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THURSDAY, JULY 14, 2011   
Vol 4.28   
Gutter Gutter
Cutting Giants Down to Size

REGIONAL – Local reaction to the official launch of the Valley of the Giants project last week has been mixed, with some residents pumping up the idea of roadside colossi in every town, while others sought to cut the idea down to size. The idea of constructing large statues in the Americana tradition throughout the Rondout Valley is the brainchild of Maria Reidelbach, the local artist who brought the giant gnome, Chomsky, to Kelder's Farm on Route 209.

"I used to enjoy driving by Kelder's Farm and enjoying the beautiful view," said Cragsmoor resident Anitra Brown, "but now I just turn my head the other way when I drive by . . . that thing is so ugly. I just don't want to look at it." Brown, who owns Red Lotus Skin Care Studio in Ellenville, describes the gnome as "kitschy" and believes that it detracts from the local beauty of the Rondout Valley. To the aesthetician, the idea of there being more large characters on the roadside is "horrifying."

Brown has allies in historic preservation circles. Alice Schoonmaker, who sits on the boards of both the Friends of Historic Rochester and the D&H Canal Museum in High Falls, says that neither group is supporting the project. "We don't want to be known as the Valley of the Giants," she said. Schoonmaker said that regional identity should be based on something "real," like history or agriculture. "Friends of Historic Rochester wants to represent the people who lived here, not a gnome."

"That's a bit of an ephemeral judgment," said Reidelbach of the term 'kitschy.' "Many things which were originally thought that have become beloved parts of Americana." Giants often become members of their community, she said, pointing to the Big Duck of Flanders on Long Island as an example.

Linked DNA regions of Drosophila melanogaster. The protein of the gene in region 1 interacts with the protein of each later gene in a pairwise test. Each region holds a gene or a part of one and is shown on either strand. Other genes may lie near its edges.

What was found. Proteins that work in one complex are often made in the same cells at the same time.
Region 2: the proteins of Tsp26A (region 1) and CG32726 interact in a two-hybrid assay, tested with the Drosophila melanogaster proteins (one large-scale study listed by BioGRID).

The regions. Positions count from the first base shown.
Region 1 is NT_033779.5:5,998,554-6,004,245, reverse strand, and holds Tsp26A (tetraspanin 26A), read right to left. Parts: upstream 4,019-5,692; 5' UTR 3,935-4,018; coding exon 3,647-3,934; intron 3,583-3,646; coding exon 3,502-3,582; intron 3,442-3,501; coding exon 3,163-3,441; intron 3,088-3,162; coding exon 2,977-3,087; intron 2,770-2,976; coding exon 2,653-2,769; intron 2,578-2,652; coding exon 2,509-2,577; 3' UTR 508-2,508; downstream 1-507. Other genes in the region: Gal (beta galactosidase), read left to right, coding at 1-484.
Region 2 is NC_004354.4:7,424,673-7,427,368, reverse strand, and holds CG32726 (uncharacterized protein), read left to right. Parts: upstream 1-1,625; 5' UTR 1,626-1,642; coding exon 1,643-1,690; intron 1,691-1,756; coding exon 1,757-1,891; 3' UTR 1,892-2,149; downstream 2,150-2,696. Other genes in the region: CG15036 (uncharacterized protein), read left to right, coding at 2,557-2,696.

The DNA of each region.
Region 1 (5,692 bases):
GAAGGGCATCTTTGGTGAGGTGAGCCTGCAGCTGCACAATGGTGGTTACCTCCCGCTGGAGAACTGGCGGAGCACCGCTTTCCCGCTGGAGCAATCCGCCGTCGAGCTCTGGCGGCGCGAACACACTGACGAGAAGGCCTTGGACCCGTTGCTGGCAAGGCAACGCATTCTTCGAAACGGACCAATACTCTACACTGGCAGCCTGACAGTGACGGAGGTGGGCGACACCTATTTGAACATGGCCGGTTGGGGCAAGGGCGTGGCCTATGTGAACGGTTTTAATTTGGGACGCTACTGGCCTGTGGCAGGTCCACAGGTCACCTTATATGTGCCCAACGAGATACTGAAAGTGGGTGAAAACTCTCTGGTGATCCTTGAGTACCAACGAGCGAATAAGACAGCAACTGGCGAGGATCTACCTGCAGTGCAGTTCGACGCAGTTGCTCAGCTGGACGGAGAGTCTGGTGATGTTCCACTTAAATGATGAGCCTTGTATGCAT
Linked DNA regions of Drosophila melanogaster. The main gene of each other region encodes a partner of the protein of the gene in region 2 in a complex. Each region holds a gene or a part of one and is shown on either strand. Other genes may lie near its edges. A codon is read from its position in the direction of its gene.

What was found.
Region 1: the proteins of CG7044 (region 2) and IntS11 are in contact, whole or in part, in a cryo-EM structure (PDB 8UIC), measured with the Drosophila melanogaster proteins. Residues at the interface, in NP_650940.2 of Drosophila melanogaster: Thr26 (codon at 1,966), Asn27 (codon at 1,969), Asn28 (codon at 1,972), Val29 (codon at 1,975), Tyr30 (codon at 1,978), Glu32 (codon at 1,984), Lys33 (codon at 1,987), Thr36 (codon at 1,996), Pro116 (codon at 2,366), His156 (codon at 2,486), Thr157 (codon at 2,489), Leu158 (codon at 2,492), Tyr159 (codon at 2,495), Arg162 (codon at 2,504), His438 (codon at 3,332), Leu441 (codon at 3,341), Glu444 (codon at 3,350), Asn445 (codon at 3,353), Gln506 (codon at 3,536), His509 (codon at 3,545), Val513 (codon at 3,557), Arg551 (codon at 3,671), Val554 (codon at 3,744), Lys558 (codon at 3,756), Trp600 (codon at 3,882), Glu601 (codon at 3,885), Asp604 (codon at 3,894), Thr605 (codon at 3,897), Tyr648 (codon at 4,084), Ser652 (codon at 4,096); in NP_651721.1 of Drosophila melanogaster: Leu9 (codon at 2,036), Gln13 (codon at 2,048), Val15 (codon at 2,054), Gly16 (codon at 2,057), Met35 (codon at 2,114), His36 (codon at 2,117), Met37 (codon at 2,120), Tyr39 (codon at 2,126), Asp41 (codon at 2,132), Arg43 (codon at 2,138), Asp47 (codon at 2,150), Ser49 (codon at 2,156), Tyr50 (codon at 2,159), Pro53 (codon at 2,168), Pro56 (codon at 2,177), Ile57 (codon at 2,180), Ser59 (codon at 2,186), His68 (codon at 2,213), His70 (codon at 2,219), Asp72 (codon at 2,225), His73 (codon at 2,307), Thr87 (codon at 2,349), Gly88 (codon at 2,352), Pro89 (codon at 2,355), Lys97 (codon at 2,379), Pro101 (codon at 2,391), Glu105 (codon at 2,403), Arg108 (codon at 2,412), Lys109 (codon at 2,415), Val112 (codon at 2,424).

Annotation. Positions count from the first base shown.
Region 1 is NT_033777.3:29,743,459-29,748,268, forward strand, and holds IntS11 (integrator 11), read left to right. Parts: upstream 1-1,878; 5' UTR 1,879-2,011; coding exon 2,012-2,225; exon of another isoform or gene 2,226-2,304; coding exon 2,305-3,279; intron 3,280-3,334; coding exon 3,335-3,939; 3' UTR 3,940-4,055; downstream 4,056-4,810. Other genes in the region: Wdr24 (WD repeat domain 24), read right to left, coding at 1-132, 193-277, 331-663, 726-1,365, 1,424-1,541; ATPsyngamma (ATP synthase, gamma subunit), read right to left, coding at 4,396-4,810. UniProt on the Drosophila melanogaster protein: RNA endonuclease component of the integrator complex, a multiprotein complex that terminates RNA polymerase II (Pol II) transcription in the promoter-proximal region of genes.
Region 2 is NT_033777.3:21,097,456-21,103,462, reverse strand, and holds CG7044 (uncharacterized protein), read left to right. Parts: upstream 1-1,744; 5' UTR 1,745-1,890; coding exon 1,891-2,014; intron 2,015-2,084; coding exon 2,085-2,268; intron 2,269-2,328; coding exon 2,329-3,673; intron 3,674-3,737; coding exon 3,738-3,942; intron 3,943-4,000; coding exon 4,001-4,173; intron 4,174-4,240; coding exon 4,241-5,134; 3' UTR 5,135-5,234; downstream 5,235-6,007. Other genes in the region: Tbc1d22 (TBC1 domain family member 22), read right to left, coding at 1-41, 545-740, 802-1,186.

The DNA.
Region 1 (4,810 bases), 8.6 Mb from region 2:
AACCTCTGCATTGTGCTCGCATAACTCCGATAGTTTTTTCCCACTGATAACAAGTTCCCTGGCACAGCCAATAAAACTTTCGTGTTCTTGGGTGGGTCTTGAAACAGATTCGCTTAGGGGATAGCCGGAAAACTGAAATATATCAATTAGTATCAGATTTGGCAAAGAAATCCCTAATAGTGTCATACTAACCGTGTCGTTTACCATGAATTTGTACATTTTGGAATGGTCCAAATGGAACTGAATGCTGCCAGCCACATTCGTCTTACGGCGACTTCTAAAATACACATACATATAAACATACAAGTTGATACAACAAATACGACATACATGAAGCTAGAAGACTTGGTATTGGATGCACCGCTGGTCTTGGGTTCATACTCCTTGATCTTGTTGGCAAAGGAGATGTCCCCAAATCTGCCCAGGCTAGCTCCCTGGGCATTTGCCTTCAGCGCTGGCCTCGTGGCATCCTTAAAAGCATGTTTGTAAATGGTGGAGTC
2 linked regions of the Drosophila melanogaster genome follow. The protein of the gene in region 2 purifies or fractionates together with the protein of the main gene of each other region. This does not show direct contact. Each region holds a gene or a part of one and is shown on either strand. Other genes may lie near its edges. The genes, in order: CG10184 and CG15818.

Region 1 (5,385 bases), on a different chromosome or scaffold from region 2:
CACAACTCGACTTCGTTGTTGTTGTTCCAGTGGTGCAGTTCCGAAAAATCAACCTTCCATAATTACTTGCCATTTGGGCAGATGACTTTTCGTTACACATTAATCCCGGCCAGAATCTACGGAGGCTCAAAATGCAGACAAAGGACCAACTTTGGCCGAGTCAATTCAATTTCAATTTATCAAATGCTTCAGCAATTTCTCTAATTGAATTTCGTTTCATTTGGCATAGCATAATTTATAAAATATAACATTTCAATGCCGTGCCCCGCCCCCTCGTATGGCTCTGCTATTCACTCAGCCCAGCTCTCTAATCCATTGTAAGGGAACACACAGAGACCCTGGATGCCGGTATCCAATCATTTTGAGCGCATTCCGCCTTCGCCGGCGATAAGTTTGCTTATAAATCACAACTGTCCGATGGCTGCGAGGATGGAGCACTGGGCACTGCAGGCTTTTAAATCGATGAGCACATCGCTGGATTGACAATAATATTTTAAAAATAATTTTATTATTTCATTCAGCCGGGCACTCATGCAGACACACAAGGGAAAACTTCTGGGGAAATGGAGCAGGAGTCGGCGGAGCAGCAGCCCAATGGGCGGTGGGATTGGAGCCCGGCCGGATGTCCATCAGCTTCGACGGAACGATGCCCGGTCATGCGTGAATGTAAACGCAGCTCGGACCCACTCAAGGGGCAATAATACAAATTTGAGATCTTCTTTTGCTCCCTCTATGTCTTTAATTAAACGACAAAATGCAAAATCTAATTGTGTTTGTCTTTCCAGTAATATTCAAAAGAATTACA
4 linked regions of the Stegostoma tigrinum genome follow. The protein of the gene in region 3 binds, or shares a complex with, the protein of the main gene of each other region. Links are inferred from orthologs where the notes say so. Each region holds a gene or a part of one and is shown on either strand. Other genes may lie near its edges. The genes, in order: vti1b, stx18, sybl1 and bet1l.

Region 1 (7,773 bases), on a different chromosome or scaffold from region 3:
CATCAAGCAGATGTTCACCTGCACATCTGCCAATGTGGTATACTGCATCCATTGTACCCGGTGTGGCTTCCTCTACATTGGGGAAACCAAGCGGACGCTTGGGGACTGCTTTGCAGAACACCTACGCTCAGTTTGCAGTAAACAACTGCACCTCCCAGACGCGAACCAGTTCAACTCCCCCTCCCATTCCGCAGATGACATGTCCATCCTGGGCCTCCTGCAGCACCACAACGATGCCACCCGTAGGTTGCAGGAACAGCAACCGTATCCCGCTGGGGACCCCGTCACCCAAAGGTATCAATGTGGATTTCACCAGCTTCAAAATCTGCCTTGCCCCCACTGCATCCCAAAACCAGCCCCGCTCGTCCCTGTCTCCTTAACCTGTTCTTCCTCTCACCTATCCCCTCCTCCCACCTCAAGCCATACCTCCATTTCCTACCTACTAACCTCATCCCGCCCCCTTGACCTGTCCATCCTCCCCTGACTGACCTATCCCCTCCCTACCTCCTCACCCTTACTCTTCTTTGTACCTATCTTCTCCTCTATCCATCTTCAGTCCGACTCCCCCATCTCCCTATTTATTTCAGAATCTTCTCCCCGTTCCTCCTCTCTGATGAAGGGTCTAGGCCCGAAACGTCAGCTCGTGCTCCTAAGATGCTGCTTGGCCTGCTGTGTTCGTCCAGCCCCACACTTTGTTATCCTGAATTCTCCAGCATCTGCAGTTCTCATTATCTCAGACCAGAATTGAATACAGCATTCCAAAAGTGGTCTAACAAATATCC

"Most people don't like change," said Mary Collins, owner of the eponymous real estate brokerage in High Falls. Collins likes the idea of smiling characters dotting the landscape as part of a regional identity. "Kingston has its art in the park, Catskill has decorated cats . . . you need to draw in new people."

When asked about concerns that the Valley of the Giants would have a negative impact on property values, she responded, "Reduce values? Why? Would you rather look at a gas rig or a cell tower?"

"A strong, healthy community with visible cultural roots is a key factor to making a place attractive and desirable," responded Reidelbach. "Our giant gnome at Kelder's was even recently recognized by the Library of Congress in its symposium Marvels of Main Street and the Roadside. I do think that's the kind of attention we'd like to get."

"I think that's a bunch of crap," said Rochester Town Supervisor Carl Chipman when asked about property values. "Take a look at the crowds you get over at Kelder's Farm."

Those crowds are a large part of what concerns Brown. "Will it draw in traffic?" she asked. "I don't know, but if it does it won't be worth it for the people who live here. I'm interested in business thriving, but not because people are driving up and down, taking pictures of giant gnomes."

"Perhaps the name is unfortunate," conceded Collins. "When you think of giants, you think of Paul Bunyan." When asked what she would like to see in High Falls, she suggested that a canal boat driver might fit the bill.

Reidelbach's early ideas reflect a heavy emphasis on characters inspired by produce, such as a "blueberry girl" for Ellenville, but the next giant in the works is a concrete miner to reflect the history of Rosendale. Local reaction favors statues with an historical, rather than agricultural, emphasis.

"We've been hearing some objections, and it's important to talk about them," said Reidelbach. Citing the recent court decision in Napanoch, she continued, "Walmart is coming to the Rondout Valley, and we need giants to compete with a giant. This is a wonderful way to express who we are without commercial signage." Addressing concerns about traffic, she remarked, "This area has supported a much higher population than it does now. If they want to keep our local businesses thriving, we need to draw people here to shop during the summer and spend money locally."

Local historians like Schoonmaker agree with the strategy, but not the tactics. Her present focus is on building up Accord's pumpkin festival. "We'd like to be known for something that's touchable like a pumpkin, something that children can take home, eat, be creative with." She stridently believes that "each town has something kids can look at that is real."



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